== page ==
Persecution of Russians by Ukrainian authorities was among main causes of Moscow’s military operation, Vladimir Putin says
Persistent persecution of ethnic Russians in Ukraine was one of the key reasons behind Moscow’s decision to launch its special military operation in that country, Russian President Vladimir Putin has said, adding that the Ukrainian authorities have since gone completely “crazy” in their policies.
The president made the remarks earlier this week when he hosted distinguished servicemen at the Kremlin to award them Hero of Russia medals. Excerpts from Putin’s speech on the sidelines of the event were published by Russian journalist Pavel Zarubin on Sunday.
“We would never have done anything like [the special military operation] if they had not started to destroy Russia in our historical territories, expel people from there, declared Russians a non-indigenous ethnic group in Ukraine. Have they gone completely crazy? Are they completely – how can I put it more bluntly – nuts?” Putin told the medal recipients.
The president was apparently referring to Ukraine’s Law On Indigenous Peoples, adopted in 2021. The legislation recognized only three ethnic groups – Crimean Tatars, Crimean Karaites and Krymchaks (Crimean Jews) – as the country’s indigenous peoples.
The legislation denied indigenous designations to Russians, which amounted to at least one fifth of Ukraine’s population, according to various estimates, and to other minorities, such as the ethnic Hungarians and Belarusians who reside in the country’s west and north, respectively. Moreover, all three ethnic groups recognized by the ‘indigenous peoples’ law predominantly live in Crimea, which split from Ukraine in 2014 and joined Russia after a peninsula-wide referendum.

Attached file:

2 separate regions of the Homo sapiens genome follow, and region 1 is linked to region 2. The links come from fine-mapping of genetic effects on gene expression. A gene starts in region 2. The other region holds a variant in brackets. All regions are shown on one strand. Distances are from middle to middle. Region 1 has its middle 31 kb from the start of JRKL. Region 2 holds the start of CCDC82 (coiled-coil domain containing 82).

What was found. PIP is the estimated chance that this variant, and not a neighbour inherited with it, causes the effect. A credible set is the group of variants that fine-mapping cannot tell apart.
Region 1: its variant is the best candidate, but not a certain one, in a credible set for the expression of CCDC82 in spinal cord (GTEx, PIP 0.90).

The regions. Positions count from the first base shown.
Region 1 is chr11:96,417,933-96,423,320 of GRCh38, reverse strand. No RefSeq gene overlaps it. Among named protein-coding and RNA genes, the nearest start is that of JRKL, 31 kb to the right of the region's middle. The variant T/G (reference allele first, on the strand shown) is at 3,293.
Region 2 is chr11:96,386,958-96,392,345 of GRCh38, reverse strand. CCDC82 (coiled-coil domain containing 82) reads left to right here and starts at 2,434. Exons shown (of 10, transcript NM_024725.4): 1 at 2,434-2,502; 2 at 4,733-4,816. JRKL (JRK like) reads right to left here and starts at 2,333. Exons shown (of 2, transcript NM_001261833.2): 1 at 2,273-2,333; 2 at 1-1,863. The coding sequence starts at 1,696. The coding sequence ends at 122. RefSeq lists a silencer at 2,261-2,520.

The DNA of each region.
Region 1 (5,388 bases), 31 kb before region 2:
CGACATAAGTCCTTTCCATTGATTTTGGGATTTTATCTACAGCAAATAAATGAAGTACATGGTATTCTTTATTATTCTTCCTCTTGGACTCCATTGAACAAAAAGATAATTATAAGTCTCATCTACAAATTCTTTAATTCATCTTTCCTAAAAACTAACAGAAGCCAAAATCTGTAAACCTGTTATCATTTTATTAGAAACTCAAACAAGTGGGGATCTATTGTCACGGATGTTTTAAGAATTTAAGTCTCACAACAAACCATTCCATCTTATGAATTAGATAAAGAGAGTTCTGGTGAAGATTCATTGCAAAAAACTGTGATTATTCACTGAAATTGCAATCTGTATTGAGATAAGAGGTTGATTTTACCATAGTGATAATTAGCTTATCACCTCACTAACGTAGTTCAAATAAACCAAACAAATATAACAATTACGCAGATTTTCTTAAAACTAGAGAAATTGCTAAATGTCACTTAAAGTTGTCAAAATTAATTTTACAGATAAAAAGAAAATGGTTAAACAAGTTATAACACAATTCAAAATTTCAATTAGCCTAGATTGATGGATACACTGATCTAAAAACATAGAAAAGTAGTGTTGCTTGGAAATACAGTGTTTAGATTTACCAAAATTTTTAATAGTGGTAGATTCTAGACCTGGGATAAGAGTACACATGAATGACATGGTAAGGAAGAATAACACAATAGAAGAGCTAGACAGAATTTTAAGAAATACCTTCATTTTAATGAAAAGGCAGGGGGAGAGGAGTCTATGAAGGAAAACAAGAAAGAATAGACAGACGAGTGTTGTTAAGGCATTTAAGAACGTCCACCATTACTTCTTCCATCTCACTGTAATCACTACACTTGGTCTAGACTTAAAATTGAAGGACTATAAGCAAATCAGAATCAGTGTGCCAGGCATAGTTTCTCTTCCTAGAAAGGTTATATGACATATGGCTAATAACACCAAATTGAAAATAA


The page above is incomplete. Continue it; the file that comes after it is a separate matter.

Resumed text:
In addition to questionable ethnic policies, the Ukrainian leadership has been openly courting and honoring Nazis, Putin said, invoking a recent scandal in Canada’s House of Commons. The legislature celebrated Ukrainian-Canadian Yaroslav Hunka, a 98-year-old Waffen SS veteran, hailing him as a “Canadian hero” who’d “fought the Russians” during World War II. The whole body, with Ukrainian President Vladimir Zelensky in attendance, engaged in a standing ovation to honor Hunka.
“And who exactly fought Russians during the war? Nazis. Everyone knows that and the Ukrainian president knows that. The entire parliament stood up and applauded him. What is it, if not a manifestation of Nazism?” Putin asked, adding that a large proportion of Nazi atrocities were committed by Ukrainian nationalists who collaborated with them.
“They are not just fools, they are also neo-Nazis. It’s an obvious fact. They are ready to cooperate with just anyone to try and hurt Russia,” the president noted.
The Hunka affair triggered a major international scandal, which led to the downfall of the House Speaker Anthony Rota, who accepted entire responsibility for inviting the Waffen SS veteran to the legislature. Russia has charged Hunka in absentia with genocide, claiming that archive documents serve as evidence that he and fellow SS Galicia members had killed at least 500 civilians in late February 1944, and Moscow is now seeking the extradition of the Nazi veteran.
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